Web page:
Despite having private-equity commitments, the $2 billion-asset United Western Bank in Denver failed Friday.
The Denver thrift was the largest of four seized institutions that brought the year's total number of failures to seven. Regulators also closed banks in the Carolinas and Georgia in a busy night that also saw a shelf charter and a deposit insurance national bank utilized.
Collectively, the four banks represented $2.7 billion in assets and are expected to cost the Federal Deposit Insurance Fund $455 million.
Last October, United Western Bancorp Inc. announced that it had received as much as $103 million of capital commitments from private-equity firms Lovell Minnick Partners LLC and Oak Hill Capital Management LLC to invest up to $47 million each. Another $9 million was expected from Henry "Ric" Duques, the controlling owner of Legent Group LLC, the parent of Legent Clearing LLC, a company that United Western announced in June 2010 that it would buy. All three investments, however, were hinged on the company raising another $100 million from other sources.
By November, the company said it was working with the Office of Thrift Supervision on write-downs on its private-label mortgage-backed securities portfolio. In December, it announced that its thrift was undercapitalized at Sept. 30 after a $16.3 million other-than-temporary charge on the securities.
Late Friday, United Western Bancorp said in a press release it had $149 million of capital commitments and "strong indications of interest in excess of $70 million."
"We were making steady progress with regard to completing our capital formation efforts and were within sight of the completion of our $200 million raise," said Guy A. Gibson, United Western's chairman and chief executive. "This precipitous action by the OTS and the FDIC will ultimately cause an unnecessary loss to the Deposit Insurance Fund, since our private market solution was near at hand. Our solution would have avoided any loss to the Deposit Insurance Fund and spared the industry millions of dollars of additional assessments now required to cover this cost to the Deposit Insurance Fund."
Its failure is expected to cost the Deposit Insurance Fund $312.8 million.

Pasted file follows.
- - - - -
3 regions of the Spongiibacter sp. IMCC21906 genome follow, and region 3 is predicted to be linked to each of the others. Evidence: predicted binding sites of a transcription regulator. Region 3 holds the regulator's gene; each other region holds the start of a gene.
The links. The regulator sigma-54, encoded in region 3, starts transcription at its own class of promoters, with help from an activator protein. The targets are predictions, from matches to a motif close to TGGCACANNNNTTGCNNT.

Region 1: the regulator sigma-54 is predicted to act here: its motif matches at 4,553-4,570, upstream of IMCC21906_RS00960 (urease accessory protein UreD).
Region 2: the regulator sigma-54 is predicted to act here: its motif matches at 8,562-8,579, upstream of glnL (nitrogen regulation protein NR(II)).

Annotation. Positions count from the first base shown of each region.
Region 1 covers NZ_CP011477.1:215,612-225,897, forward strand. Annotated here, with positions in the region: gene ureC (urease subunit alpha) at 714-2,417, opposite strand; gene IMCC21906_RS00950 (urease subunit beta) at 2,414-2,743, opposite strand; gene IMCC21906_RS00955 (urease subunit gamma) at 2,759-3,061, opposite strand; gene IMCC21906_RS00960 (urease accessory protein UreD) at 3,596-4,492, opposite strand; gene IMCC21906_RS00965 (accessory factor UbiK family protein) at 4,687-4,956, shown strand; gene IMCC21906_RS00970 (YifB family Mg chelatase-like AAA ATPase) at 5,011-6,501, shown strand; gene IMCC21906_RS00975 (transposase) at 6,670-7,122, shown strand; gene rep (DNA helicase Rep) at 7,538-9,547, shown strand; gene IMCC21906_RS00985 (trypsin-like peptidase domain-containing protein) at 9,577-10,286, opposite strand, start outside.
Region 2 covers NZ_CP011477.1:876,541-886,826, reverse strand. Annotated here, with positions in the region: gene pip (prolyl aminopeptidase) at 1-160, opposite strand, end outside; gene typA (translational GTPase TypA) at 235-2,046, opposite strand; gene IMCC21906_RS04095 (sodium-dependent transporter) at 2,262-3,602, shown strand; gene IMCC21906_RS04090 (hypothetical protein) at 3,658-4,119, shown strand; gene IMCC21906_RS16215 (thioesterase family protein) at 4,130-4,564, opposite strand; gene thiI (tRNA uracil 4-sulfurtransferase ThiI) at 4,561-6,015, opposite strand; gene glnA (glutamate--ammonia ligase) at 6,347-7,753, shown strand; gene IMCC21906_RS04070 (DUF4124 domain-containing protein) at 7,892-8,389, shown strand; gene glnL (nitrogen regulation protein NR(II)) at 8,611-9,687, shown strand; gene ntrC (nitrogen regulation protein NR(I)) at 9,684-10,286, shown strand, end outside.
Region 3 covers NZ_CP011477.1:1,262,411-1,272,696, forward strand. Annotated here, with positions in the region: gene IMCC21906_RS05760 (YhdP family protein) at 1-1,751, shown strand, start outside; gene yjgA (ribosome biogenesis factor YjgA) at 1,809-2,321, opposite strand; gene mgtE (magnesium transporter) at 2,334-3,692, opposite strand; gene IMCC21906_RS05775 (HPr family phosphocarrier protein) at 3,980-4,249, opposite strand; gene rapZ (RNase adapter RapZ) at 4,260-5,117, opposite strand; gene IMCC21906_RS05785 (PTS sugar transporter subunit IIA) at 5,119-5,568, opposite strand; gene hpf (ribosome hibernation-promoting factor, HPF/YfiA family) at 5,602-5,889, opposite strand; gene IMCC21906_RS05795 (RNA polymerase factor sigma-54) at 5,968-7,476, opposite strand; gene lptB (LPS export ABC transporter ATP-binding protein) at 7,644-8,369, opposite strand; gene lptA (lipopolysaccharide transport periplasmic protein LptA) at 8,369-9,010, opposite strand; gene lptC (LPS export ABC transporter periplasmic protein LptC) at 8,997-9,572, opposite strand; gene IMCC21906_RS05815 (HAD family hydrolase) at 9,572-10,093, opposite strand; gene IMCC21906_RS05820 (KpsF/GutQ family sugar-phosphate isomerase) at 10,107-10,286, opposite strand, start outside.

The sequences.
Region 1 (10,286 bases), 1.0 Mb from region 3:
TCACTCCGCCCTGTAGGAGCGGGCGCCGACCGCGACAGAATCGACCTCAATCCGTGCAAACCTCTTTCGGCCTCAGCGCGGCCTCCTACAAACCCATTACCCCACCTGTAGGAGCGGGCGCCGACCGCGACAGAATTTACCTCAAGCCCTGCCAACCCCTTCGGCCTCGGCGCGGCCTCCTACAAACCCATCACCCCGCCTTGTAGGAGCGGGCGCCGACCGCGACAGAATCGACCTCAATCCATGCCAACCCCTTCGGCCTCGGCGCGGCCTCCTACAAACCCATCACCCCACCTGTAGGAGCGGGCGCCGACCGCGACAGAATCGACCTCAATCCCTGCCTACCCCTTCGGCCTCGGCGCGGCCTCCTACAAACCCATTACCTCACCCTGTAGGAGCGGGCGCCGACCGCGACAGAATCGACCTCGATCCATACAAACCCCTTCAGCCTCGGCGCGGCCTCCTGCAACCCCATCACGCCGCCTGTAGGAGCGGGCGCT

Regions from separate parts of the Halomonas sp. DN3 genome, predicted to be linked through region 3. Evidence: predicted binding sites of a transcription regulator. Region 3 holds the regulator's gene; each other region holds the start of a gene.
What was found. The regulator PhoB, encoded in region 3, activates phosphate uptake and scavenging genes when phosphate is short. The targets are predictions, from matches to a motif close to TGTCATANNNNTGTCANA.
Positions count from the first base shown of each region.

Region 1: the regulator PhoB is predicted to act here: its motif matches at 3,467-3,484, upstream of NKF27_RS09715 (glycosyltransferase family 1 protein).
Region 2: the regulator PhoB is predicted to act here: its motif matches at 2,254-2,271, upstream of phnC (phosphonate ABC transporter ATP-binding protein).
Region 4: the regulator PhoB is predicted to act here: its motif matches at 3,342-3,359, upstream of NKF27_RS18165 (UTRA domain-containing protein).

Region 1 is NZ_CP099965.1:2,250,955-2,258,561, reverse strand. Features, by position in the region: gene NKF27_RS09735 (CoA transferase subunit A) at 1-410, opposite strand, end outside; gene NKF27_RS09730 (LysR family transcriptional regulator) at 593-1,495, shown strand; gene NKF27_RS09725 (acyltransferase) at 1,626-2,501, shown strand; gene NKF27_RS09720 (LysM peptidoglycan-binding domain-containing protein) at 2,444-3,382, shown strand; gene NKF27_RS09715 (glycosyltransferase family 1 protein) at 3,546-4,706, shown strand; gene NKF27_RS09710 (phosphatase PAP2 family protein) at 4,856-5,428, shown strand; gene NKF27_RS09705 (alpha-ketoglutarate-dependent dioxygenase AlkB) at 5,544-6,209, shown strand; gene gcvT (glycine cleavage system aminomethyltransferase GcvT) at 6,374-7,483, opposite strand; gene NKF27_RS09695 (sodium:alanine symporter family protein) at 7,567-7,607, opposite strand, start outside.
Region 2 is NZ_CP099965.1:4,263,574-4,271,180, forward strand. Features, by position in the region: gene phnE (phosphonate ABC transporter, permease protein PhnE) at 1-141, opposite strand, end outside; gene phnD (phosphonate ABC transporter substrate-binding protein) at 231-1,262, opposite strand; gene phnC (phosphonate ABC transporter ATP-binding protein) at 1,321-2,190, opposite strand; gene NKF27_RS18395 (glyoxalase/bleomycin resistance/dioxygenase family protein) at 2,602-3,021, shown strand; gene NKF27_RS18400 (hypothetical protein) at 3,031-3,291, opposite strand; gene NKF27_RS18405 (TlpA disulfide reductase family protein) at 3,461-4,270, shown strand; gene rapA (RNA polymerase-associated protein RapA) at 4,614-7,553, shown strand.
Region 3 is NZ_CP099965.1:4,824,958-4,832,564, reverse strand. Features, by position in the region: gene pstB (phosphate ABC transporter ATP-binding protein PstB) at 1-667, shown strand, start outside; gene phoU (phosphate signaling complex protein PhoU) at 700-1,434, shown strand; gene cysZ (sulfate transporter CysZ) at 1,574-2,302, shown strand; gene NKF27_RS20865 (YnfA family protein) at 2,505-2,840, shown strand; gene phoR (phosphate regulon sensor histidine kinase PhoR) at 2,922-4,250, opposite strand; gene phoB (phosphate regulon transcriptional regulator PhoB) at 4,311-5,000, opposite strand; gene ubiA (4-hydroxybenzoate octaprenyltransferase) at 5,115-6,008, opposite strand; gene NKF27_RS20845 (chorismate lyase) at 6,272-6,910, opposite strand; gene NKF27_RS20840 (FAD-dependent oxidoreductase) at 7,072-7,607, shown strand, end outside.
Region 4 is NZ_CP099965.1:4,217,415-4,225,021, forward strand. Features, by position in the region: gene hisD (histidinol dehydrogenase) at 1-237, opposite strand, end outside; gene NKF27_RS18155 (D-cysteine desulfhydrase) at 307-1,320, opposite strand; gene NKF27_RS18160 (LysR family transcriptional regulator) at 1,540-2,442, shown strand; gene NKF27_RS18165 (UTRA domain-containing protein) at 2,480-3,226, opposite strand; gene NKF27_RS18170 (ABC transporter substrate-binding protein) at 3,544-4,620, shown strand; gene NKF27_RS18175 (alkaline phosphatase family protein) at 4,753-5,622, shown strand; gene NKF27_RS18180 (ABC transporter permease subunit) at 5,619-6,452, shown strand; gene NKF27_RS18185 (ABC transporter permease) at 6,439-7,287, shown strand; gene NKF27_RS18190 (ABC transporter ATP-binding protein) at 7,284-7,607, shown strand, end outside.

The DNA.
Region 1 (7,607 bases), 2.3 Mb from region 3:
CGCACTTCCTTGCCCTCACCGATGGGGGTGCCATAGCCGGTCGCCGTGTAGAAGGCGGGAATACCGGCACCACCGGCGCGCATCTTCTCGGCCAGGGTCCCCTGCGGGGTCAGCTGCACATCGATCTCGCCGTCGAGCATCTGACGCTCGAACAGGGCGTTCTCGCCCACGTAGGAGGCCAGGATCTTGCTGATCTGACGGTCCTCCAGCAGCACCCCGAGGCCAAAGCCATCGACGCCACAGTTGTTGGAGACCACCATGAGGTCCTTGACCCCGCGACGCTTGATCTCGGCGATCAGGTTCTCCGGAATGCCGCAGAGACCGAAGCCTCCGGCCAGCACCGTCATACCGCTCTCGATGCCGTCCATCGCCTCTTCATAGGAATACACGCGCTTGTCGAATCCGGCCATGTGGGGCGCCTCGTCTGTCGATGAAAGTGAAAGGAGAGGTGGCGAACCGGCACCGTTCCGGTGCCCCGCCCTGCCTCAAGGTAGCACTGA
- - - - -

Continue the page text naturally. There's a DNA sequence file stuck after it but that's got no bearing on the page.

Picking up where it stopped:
First Citizens Bank in Raleigh, N.C., entered into an agreement with the Federal Deposit Insurance Corp. to buy United Western Bank's assets, with $1.1 billion of those assets covered in a loss-sharing agreement. The $21 billion-asset First Citizens also agreed to assume the thrift's $1.65 billion in deposits without paying a premium.
Earlier in the evening, the Georgia Department of Banking and Finance closed the $100.9 million-asset Enterprise Banking Co. in McDonough but the FDIC was unable to find a buyer. Instead, the FDIC established a deposit insurance bank, a rarely used tool designed to avoid mass payouts by giving depositors time to shop for a new bank.
The FDIC has used such a method just a handful of times in the past 30 years. In the current economic cycle, it was employed for winding down the $828 million-asset Barnes Banking Co. in Kaysville, Utah, in January 2010 and the $2 billion-asset New Frontier Bank in Greeley, Colo., in April 2009.
Deposit Insurance National Bank of McDonough will remain open until Jan. 28. The FDIC will retain all of the assets for later disposition. The bank had $95.5 million in deposits and its failure is expected to cost the deposit insurance fund $39.6 million.
The South Carolina State Board of Financial Institutions closed the $440.6 million-asset CommunitySouth Bank and Trust in Easley. The bank was sold to CertusBank, a newly chartered bank owned by Blue Ridge Holdings Inc. in Charlotte.
Blue Ridge, which is led by Milton Jones, a former Bank of America Corp. regional president, was granted a shelf charter by the Office of the Comptroller of the Currency in October. The venture is reportedly backed by $500 million of capital from various investors.
CertusBank assumed all of CommunitySouth's $402.4 million deposits without paying a premium. It also agreed to buy essentially all of its assets and entered into a loss-share agreement on $211.3 million of the assets.
CommunitySouth's failure is expected to cost the Deposit Insurance Fund $46.3 million.
In North Carolina, the Office of Commissioner of Banks shuttered The Bank of Asheville. First Bank in Troy, N.C., agreed to assume the failed bank's $188.3 million in deposits at face value. First Bank also agreed to buy the bank's $195.1 million in assets, with $166.3 million of the assets covered by a loss-share agreement.
The Bank of Asheville's failure is expected to cost the Deposit Insurance Fund $56.2 million.